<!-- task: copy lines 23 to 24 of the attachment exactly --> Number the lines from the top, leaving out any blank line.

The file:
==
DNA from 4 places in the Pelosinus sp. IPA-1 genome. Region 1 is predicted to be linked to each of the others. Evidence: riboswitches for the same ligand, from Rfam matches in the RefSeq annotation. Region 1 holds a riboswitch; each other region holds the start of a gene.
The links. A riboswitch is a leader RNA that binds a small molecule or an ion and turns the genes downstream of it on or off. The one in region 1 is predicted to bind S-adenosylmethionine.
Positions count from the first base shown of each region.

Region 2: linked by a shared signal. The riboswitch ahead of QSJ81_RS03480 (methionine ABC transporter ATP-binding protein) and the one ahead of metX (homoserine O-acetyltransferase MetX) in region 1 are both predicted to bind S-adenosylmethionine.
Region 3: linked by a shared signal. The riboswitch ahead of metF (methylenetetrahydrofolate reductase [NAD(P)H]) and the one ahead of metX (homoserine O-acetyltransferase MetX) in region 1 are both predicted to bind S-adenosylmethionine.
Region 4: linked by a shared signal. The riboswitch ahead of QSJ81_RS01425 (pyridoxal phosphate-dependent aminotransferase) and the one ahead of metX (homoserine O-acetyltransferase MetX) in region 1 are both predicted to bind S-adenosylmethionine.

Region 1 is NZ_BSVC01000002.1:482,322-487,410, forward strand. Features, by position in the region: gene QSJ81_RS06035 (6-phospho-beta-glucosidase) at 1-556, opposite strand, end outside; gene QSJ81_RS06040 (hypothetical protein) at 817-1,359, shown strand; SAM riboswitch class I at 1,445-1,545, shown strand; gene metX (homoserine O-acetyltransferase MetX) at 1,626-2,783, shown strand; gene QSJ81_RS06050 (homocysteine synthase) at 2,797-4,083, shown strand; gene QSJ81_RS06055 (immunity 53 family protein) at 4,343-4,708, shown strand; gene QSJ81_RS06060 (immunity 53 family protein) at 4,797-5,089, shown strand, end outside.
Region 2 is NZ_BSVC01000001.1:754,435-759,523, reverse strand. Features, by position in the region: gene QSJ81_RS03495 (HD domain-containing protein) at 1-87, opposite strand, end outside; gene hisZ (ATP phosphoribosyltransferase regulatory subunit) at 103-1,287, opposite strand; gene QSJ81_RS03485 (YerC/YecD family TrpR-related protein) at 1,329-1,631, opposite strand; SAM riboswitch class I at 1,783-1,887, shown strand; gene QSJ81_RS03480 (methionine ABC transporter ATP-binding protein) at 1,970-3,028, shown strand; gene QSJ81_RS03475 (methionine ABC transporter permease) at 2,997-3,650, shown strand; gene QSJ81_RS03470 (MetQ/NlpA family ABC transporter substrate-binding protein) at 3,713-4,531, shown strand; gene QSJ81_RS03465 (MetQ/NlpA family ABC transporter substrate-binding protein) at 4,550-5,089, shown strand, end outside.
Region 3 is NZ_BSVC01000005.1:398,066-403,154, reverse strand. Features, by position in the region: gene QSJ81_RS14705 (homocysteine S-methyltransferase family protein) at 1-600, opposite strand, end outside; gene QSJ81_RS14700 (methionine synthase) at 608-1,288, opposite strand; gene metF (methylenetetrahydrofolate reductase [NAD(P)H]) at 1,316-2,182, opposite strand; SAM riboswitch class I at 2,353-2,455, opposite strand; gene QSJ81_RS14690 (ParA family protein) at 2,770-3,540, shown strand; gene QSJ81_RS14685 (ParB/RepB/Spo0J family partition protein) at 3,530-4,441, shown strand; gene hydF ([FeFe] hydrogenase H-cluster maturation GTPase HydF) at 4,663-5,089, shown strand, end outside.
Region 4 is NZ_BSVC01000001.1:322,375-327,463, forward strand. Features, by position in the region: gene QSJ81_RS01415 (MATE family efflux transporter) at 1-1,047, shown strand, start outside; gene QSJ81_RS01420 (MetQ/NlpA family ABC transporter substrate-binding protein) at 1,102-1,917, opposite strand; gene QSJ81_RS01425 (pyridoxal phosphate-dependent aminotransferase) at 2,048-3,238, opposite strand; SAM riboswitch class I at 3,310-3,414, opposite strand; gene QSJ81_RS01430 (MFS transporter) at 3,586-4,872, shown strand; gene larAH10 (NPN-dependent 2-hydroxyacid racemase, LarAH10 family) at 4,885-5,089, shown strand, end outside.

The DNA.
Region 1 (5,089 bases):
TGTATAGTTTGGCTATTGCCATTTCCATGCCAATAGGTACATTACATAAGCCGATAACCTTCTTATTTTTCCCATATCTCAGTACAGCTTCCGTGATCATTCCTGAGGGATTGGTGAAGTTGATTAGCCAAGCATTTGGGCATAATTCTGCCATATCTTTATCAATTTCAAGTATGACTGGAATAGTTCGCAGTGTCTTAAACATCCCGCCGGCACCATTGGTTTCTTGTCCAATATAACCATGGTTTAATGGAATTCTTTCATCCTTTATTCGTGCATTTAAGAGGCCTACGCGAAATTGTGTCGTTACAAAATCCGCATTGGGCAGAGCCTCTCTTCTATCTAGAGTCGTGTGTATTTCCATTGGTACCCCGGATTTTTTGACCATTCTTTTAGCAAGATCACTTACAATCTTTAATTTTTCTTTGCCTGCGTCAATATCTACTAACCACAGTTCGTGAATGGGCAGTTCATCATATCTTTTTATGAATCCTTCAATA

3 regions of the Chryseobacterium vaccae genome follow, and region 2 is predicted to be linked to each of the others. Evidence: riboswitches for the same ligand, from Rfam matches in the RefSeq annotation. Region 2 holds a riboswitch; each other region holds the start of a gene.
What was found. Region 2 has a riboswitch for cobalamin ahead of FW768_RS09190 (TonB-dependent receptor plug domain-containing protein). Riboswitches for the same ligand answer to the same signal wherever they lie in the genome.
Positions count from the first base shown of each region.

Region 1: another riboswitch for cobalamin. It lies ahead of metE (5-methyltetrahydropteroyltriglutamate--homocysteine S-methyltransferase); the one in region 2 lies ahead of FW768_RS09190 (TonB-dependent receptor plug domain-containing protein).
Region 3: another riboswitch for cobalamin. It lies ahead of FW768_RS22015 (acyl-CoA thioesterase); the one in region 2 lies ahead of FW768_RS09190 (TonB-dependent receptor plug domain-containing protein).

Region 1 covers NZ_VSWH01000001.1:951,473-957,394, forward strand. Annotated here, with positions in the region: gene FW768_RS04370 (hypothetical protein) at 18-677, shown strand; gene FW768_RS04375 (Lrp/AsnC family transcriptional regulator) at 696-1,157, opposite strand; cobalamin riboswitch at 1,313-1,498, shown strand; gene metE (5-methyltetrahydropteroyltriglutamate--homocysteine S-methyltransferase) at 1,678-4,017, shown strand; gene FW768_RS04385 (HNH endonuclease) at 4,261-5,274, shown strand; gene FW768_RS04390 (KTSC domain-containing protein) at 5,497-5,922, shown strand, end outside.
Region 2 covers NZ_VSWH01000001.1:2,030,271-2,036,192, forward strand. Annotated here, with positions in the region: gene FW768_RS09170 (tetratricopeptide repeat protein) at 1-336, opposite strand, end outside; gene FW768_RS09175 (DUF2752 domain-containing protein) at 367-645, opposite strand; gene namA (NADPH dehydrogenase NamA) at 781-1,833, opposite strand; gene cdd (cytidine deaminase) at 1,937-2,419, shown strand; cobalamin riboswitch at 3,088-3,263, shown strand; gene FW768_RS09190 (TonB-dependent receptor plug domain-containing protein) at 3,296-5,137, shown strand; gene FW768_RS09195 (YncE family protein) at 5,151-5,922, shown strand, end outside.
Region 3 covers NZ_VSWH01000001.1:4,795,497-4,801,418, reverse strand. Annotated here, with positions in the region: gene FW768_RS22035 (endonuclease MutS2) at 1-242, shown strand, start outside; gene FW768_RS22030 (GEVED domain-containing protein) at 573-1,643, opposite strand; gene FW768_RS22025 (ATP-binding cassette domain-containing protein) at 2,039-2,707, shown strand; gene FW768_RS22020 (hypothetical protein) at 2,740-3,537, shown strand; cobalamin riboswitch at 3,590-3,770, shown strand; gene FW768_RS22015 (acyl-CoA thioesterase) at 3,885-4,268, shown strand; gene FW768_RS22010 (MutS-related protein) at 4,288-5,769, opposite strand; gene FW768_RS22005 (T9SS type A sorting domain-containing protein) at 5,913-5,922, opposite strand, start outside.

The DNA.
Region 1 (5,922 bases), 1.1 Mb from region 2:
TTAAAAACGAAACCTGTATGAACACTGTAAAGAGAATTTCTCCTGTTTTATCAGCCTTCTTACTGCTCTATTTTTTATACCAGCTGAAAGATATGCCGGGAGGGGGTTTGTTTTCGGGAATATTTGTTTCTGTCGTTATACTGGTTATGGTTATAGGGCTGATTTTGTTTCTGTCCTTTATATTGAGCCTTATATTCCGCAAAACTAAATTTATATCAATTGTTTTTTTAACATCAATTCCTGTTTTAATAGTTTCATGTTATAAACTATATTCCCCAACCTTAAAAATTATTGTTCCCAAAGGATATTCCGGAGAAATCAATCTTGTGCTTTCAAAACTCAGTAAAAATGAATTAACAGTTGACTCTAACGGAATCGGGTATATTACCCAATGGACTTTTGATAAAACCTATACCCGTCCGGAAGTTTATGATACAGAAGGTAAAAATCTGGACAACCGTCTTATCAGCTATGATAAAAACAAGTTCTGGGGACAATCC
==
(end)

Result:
Region 1 (5,922 bases), 1.1 Mb from region 2:
TTAAAAACGAAACCTGTATGAACACTGTAAAGAGAATTTCTCCTGTTTTATCAGCCTTCTTACTGCTCTATTTTTTATACCAGCTGAAAGATATGCCGGGAGGGGGTTTGTTTTCGGGAATATTTGTTTCTGTCGTTATACTGGTTATGGTTATAGGGCTGATTTTGTTTCTGTCCTTTATATTGAGCCTTATATTCCGCAAAACTAAATTTATATCAATTGTTTTTTTAACATCAATTCCTGTTTTAATAGTTTCATGTTATAAACTATATTCCCCAACCTTAAAAATTATTGTTCCCAAAGGATATTCCGGAGAAATCAATCTTGTGCTTTCAAAACTCAGTAAAAATGAATTAACAGTTGACTCTAACGGAATCGGGTATATTACCCAATGGACTTTTGATAAAACCTATACCCGTCCGGAAGTTTATGATACAGAAGGTAAAAATCTGGACAACCGTCTTATCAGCTATGATAAAAACAAGTTCTGGGGACAATCC